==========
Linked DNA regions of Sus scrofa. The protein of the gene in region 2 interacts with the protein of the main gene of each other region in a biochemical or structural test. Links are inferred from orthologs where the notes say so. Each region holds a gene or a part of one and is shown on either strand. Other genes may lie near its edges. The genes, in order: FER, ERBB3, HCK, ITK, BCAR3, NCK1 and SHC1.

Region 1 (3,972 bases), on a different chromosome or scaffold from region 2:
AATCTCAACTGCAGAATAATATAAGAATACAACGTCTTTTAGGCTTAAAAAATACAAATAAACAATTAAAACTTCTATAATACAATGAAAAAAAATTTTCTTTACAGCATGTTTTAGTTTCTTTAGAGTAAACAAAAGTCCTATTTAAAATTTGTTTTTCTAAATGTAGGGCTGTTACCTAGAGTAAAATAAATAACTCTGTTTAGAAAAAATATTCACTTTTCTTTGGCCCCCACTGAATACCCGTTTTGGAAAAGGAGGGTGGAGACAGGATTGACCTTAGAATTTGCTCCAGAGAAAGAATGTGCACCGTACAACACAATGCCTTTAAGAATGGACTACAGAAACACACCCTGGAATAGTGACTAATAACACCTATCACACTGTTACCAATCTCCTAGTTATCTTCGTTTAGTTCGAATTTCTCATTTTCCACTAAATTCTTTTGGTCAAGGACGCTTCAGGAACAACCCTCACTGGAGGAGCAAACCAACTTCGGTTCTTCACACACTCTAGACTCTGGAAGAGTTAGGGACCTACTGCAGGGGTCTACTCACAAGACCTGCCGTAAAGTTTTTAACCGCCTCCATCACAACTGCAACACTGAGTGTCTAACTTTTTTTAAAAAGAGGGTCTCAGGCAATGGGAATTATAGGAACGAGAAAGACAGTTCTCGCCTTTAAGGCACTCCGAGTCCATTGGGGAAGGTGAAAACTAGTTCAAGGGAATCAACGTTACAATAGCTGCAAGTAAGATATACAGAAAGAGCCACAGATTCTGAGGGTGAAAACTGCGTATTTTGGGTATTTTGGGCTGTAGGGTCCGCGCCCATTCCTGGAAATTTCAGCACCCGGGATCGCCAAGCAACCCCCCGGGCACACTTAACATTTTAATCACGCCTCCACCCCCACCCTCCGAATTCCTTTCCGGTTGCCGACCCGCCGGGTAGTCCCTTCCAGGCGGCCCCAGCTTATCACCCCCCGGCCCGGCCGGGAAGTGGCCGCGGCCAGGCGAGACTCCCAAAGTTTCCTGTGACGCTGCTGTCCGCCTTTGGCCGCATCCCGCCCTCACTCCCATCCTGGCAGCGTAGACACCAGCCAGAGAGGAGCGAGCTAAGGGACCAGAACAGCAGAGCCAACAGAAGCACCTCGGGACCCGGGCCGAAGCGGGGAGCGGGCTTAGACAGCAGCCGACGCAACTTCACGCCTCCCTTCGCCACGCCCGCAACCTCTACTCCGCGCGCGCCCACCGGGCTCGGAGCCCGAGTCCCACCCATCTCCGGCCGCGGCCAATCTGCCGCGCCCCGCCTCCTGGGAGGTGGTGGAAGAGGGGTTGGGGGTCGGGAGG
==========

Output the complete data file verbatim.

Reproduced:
Linked DNA regions of Sus scrofa. The protein of the gene in region 2 interacts with the protein of the main gene of each other region in a biochemical or structural test. Links are inferred from orthologs where the notes say so. Each region holds a gene or a part of one and is shown on either strand. Other genes may lie near its edges. The genes, in order: FER, ERBB3, HCK, ITK, BCAR3, NCK1 and SHC1.

Region 1 (3,972 bases), on a different chromosome or scaffold from region 2:
AATCTCAACTGCAGAATAATATAAGAATACAACGTCTTTTAGGCTTAAAAAATACAAATAAACAATTAAAACTTCTATAATACAATGAAAAAAAATTTTCTTTACAGCATGTTTTAGTTTCTTTAGAGTAAACAAAAGTCCTATTTAAAATTTGTTTTTCTAAATGTAGGGCTGTTACCTAGAGTAAAATAAATAACTCTGTTTAGAAAAAATATTCACTTTTCTTTGGCCCCCACTGAATACCCGTTTTGGAAAAGGAGGGTGGAGACAGGATTGACCTTAGAATTTGCTCCAGAGAAAGAATGTGCACCGTACAACACAATGCCTTTAAGAATGGACTACAGAAACACACCCTGGAATAGTGACTAATAACACCTATCACACTGTTACCAATCTCCTAGTTATCTTCGTTTAGTTCGAATTTCTCATTTTCCACTAAATTCTTTTGGTCAAGGACGCTTCAGGAACAACCCTCACTGGAGGAGCAAACCAACTTCGGTTCTTCACACACTCTAGACTCTGGAAGAGTTAGGGACCTACTGCAGGGGTCTACTCACAAGACCTGCCGTAAAGTTTTTAACCGCCTCCATCACAACTGCAACACTGAGTGTCTAACTTTTTTTAAAAAGAGGGTCTCAGGCAATGGGAATTATAGGAACGAGAAAGACAGTTCTCGCCTTTAAGGCACTCCGAGTCCATTGGGGAAGGTGAAAACTAGTTCAAGGGAATCAACGTTACAATAGCTGCAAGTAAGATATACAGAAAGAGCCACAGATTCTGAGGGTGAAAACTGCGTATTTTGGGTATTTTGGGCTGTAGGGTCCGCGCCCATTCCTGGAAATTTCAGCACCCGGGATCGCCAAGCAACCCCCCGGGCACACTTAACATTTTAATCACGCCTCCACCCCCACCCTCCGAATTCCTTTCCGGTTGCCGACCCGCCGGGTAGTCCCTTCCAGGCGGCCCCAGCTTATCACCCCCCGGCCCGGCCGGGAAGTGGCCGCGGCCAGGCGAGACTCCCAAAGTTTCCTGTGACGCTGCTGTCCGCCTTTGGCCGCATCCCGCCCTCACTCCCATCCTGGCAGCGTAGACACCAGCCAGAGAGGAGCGAGCTAAGGGACCAGAACAGCAGAGCCAACAGAAGCACCTCGGGACCCGGGCCGAAGCGGGGAGCGGGCTTAGACAGCAGCCGACGCAACTTCACGCCTCCCTTCGCCACGCCCGCAACCTCTACTCCGCGCGCGCCCACCGGGCTCGGAGCCCGAGTCCCACCCATCTCCGGCCGCGGCCAATCTGCCGCGCCCCGCCTCCTGGGAGGTGGTGGAAGAGGGGTTGGGGGTCGGGAGG